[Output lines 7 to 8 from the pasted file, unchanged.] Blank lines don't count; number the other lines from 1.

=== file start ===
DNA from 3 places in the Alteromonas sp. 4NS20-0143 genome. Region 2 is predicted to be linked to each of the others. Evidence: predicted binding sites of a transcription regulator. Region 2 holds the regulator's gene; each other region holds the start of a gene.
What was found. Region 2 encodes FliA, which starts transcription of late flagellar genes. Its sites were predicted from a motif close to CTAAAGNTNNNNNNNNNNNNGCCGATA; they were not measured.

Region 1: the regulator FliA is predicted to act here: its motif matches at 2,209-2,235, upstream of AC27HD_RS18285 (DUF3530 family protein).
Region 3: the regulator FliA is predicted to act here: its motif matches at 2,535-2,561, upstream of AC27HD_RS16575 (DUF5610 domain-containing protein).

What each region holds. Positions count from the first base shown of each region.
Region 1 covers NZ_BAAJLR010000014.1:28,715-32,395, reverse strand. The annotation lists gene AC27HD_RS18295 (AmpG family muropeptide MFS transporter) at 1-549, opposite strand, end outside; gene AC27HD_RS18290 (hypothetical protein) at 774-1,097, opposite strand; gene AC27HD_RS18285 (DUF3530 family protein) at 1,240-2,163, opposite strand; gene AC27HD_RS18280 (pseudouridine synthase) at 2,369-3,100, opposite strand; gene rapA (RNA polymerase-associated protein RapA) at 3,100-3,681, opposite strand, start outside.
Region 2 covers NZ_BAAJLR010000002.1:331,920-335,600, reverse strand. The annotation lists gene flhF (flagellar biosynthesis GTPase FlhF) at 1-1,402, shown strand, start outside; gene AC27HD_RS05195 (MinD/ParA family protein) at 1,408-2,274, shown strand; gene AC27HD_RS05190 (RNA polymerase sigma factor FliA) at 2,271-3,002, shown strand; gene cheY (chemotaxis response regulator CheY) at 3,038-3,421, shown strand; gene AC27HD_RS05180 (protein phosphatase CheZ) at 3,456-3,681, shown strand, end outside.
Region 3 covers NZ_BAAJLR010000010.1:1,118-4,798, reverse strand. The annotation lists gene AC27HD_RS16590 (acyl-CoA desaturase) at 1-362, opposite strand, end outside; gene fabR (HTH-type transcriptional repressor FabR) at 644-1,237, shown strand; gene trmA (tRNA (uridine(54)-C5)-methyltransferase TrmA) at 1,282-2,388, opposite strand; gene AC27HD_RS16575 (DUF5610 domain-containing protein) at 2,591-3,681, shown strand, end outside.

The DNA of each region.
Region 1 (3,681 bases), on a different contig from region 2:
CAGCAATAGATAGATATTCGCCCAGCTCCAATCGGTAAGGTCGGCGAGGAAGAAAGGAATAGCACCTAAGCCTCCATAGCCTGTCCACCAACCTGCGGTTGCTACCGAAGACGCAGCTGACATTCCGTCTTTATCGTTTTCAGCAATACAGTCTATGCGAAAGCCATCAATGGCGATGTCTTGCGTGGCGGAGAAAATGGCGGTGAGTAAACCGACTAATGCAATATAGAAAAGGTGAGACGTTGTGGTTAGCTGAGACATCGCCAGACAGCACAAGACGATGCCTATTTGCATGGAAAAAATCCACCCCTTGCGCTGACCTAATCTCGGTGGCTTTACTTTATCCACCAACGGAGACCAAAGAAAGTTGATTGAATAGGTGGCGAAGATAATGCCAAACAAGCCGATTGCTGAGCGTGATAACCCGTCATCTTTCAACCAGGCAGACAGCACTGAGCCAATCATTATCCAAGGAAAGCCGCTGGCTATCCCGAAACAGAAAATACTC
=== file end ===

Region 2 covers NZ_BAAJLR010000002.1:331,920-335,600, reverse strand. The annotation lists gene flhF (flagellar biosynthesis GTPase FlhF) at 1-1,402, shown strand, start outside; gene AC27HD_RS05195 (MinD/ParA family protein) at 1,408-2,274, shown strand; gene AC27HD_RS05190 (RNA polymerase sigma factor FliA) at 2,271-3,002, shown strand; gene cheY (chemotaxis response regulator CheY) at 3,038-3,421, shown strand; gene AC27HD_RS05180 (protein phosphatase CheZ) at 3,456-3,681, shown strand, end outside.
Region 3 covers NZ_BAAJLR010000010.1:1,118-4,798, reverse strand. The annotation lists gene AC27HD_RS16590 (acyl-CoA desaturase) at 1-362, opposite strand, end outside; gene fabR (HTH-type transcriptional repressor FabR) at 644-1,237, shown strand; gene trmA (tRNA (uridine(54)-C5)-methyltransferase TrmA) at 1,282-2,388, opposite strand; gene AC27HD_RS16575 (DUF5610 domain-containing protein) at 2,591-3,681, shown strand, end outside.